Data for this analysis were from the Partners in Prevention HSV/HIV Transmission Study, which was a randomized placebo-controlled trial of herpes simplex virus type-2 (HSV-2) suppression with acyclovir among 3381 heterosexual HSV-2/HIV-1 co-infected individuals and their HIV-1 seronegative partners from 7 countries in southern and east Africa (Botswana, Kenya, Rwanda, South Africa, Tanzania, Uganda, and Zambia). At enrollment, all HIV-1 infected participants had CD4 counts ≥250 cells/µL and were not yet on ART. The median CD4 count was 462 cells/µL (interquartile range 348–631) and 68% were women. The primary outcome of the trial was virologically-linked HIV-1 transmission within the partnerships; acyclovir did not decrease the risk of HIV-1 transmission. The design, methods, and primary outcomes have been described previously 
For the present analysis, we used cross-sectional data on sexual behavior, CD4 count, and plasma viral load collected at the time of enrollment into the Partners in Prevention HSV/HIV Transmission Study for HIV-1 infected partners with CD4 counts >350 cells/µL. Sexual behavior data were from a standardized questionnaire that asked the number of sex acts with the HIV-1 uninfected partner with and without condoms in the prior month. We used enrollment data only, because our goal was to describe a population presenting to clinical care for consideration of early ART (i.e., at CD4 >350) and thus to minimize the potential impact on sexual behavior reporting as a result of participation in the clinical trial, which included monthly risk-reduction counseling.
We used these cross-sectional data to estimate the number of transmissions that would occur in one year and the number that could be averted with ART in a hypothetical population of 100,000 HIV-1 infected persons in serodiscordant partnerships with CD4 counts and viral load similar to the study participants. To estimate expected transmissions, we first assigned each HIV-1 infected participant per-act infectivity estimates for sex acts with and without condoms, based on our prior analysis of infectivity in the same study population 
. Notably, in this prior analysis, neither gender nor CD4 count predicted per-act HIV-1 transmission after accounting for reported condom use and plasma viral load. Accordingly, infectivity for the present analysis was estimated solely as a function of reported condom use and viral load. For unprotected acts, this was: λ1
plasma viral load –4)]}, and for acts protected with a condom: λ0
plasma viral load –4)]}. The estimated annual numbers of sex acts with and without condoms were calculated from reported behaviors in the prior month and multiplied by 12. Next, each participant's probability of transmitting to his or her partner within the next year was estimated with the following equation: 1– [(1–λ0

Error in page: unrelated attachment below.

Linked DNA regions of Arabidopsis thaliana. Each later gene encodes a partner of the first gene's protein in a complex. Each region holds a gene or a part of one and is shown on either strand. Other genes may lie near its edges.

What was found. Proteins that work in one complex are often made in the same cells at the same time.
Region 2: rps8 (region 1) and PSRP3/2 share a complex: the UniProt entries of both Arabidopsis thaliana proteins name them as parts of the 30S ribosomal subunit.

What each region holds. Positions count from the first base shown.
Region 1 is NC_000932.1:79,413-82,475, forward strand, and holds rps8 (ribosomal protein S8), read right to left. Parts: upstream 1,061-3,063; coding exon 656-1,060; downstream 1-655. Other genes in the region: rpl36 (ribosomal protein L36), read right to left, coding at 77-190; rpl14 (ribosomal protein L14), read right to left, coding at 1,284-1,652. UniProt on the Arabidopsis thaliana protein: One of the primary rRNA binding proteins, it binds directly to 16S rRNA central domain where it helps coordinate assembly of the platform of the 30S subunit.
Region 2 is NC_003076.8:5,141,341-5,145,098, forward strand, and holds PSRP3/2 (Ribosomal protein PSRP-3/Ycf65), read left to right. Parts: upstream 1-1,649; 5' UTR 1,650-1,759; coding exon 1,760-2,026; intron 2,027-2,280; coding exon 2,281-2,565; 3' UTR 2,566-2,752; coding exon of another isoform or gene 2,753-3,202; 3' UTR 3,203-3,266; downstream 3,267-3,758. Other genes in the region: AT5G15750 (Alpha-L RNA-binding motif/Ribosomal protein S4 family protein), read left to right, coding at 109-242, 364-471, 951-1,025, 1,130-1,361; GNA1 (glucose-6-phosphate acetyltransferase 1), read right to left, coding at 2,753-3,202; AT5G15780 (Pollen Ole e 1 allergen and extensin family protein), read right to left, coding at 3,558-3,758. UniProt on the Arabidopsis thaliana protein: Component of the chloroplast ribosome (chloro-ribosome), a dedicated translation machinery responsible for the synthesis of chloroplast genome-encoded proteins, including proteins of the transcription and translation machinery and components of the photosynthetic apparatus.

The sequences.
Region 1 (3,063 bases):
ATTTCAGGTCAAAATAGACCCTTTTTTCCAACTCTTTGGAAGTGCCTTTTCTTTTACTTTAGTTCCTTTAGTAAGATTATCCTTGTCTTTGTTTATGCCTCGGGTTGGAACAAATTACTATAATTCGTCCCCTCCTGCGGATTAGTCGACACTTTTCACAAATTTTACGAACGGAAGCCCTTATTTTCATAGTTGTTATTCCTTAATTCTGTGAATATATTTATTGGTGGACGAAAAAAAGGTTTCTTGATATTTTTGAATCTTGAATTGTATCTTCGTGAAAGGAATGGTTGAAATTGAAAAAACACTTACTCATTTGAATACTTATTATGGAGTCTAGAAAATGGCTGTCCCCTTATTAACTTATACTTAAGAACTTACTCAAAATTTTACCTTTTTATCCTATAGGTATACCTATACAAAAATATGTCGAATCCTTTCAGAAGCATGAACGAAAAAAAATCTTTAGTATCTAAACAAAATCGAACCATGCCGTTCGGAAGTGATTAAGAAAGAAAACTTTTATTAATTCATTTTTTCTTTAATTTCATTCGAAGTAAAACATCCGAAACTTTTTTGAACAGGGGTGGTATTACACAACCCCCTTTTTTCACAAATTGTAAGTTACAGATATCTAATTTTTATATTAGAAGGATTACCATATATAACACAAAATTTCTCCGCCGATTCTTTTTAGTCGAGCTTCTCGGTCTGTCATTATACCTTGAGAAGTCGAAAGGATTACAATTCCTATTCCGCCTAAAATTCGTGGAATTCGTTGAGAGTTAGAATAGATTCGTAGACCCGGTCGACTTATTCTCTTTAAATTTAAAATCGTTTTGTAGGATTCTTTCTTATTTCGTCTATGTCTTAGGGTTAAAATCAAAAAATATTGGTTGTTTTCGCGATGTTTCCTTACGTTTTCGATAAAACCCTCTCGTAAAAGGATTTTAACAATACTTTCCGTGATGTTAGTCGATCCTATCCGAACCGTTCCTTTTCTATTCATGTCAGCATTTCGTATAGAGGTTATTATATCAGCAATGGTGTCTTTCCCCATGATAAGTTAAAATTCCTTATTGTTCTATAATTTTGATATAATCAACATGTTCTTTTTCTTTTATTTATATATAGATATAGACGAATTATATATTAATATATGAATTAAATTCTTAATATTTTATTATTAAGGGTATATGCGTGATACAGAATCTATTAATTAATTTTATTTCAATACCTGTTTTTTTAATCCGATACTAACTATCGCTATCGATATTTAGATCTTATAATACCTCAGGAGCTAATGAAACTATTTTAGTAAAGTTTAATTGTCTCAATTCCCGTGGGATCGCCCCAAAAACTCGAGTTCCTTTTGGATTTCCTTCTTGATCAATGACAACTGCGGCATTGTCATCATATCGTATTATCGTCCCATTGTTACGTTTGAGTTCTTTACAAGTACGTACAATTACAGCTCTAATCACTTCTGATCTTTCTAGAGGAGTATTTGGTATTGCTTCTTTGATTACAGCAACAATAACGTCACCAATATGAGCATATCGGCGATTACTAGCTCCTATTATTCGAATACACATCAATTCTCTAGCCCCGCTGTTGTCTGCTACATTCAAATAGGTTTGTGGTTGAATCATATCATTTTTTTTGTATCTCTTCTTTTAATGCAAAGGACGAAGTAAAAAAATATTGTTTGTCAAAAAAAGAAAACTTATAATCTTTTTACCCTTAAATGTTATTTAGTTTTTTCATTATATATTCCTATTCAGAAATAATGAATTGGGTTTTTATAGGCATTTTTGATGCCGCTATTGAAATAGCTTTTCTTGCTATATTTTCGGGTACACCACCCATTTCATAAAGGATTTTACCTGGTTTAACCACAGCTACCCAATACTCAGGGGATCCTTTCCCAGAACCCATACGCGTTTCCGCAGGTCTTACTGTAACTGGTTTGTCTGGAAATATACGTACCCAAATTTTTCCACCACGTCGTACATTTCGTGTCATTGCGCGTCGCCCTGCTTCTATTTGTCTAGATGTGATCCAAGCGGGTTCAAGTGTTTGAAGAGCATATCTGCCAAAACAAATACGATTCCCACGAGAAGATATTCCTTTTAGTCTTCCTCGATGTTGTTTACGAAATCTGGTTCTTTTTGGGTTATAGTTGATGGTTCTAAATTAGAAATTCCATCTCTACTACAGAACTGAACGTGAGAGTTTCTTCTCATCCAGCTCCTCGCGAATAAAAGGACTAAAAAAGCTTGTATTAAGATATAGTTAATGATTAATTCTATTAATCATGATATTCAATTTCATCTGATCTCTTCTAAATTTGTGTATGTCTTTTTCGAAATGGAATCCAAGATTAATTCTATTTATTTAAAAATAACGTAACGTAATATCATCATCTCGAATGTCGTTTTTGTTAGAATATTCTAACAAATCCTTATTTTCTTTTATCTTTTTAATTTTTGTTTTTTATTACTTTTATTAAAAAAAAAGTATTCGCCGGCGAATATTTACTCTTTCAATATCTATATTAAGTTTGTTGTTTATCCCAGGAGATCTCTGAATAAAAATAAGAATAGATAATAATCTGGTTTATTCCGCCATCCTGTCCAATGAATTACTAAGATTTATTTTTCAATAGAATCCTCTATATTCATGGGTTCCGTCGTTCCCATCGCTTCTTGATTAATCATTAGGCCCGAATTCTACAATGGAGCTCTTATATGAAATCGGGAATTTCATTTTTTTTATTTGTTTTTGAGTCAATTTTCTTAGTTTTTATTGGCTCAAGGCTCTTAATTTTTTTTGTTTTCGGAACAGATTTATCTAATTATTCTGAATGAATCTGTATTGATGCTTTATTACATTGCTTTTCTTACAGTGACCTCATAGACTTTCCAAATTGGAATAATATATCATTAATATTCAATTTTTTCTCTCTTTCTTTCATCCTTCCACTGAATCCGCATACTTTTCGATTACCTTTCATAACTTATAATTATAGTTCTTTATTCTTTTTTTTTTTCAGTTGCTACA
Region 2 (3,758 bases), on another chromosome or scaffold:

)annual #acts with condom
) annual #acts without condom
]. Because reported condom use was higher in this clinical trial cohort than in previous observational studies of HIV-1 serodiscordant couples, potentially reflecting risk-reduction counseling during the pre-enrollment study screening period, we also calculated each participant's probability of transmitting with reduced condom use (half the amount reported and none). Each participant was assigned a weight of 100,000 divided by the sample size.
Participants were stratified according to plasma viral load (<10,000; 10,000–49,999; ≥50,000 copies/mL) and CD4 count (351–499; ≥500 cells/µL). Several strategies for early ART initiation were considered: CD4 count <500 cells/µL; plasma viral load ≥50,000 or ≥10,000 copies/mL; and universal coverage. The CD4 threshold was based on current international guidelines; viral load thresholds were based on the low risk of transmission with plasma viral loads <10,000 copies/mL 
, and the high risk of transmission at plasma viral loads ≥50,000 copies/mL 
. Within each early ART scenario, we calculated the number of transmissions potentially averted, assuming a 96% reduction in risk as a result of ART 
. In a sensitivity analysis, we assumed an 80% reduction in HIV-1 transmission risk, to reflect potential ART prevention benefits outside of a clinical trial 
. Finally, we estimated the proportion eligible to initiate treatment and the proportion of expected transmissions averted for each potential guideline, and summarized these with a ratio of proportion averted to proportion treated. To visualize the continuous relationship between increasing the proportion initiating treatment and the proportion of infections averted, we further stratified the population by deciles of increasing viral load and by deciles of decreasing CD4 count, and estimated the proportion of infections potentially averted within each decile. We plotted each decile of the population (potentially initiating ART) against the proportion of expected transmissions averted to compare this relationship when ART initiation is based on increasing viral load to the relationship based on decreasing CD4 count.
The clinical trial protocol and informed consent documents were reviewed and approved by human subjects research committees at the University of Washington and all local study site and affiliated institutions. All clinical trial participants provided written informed consent for participating in this research.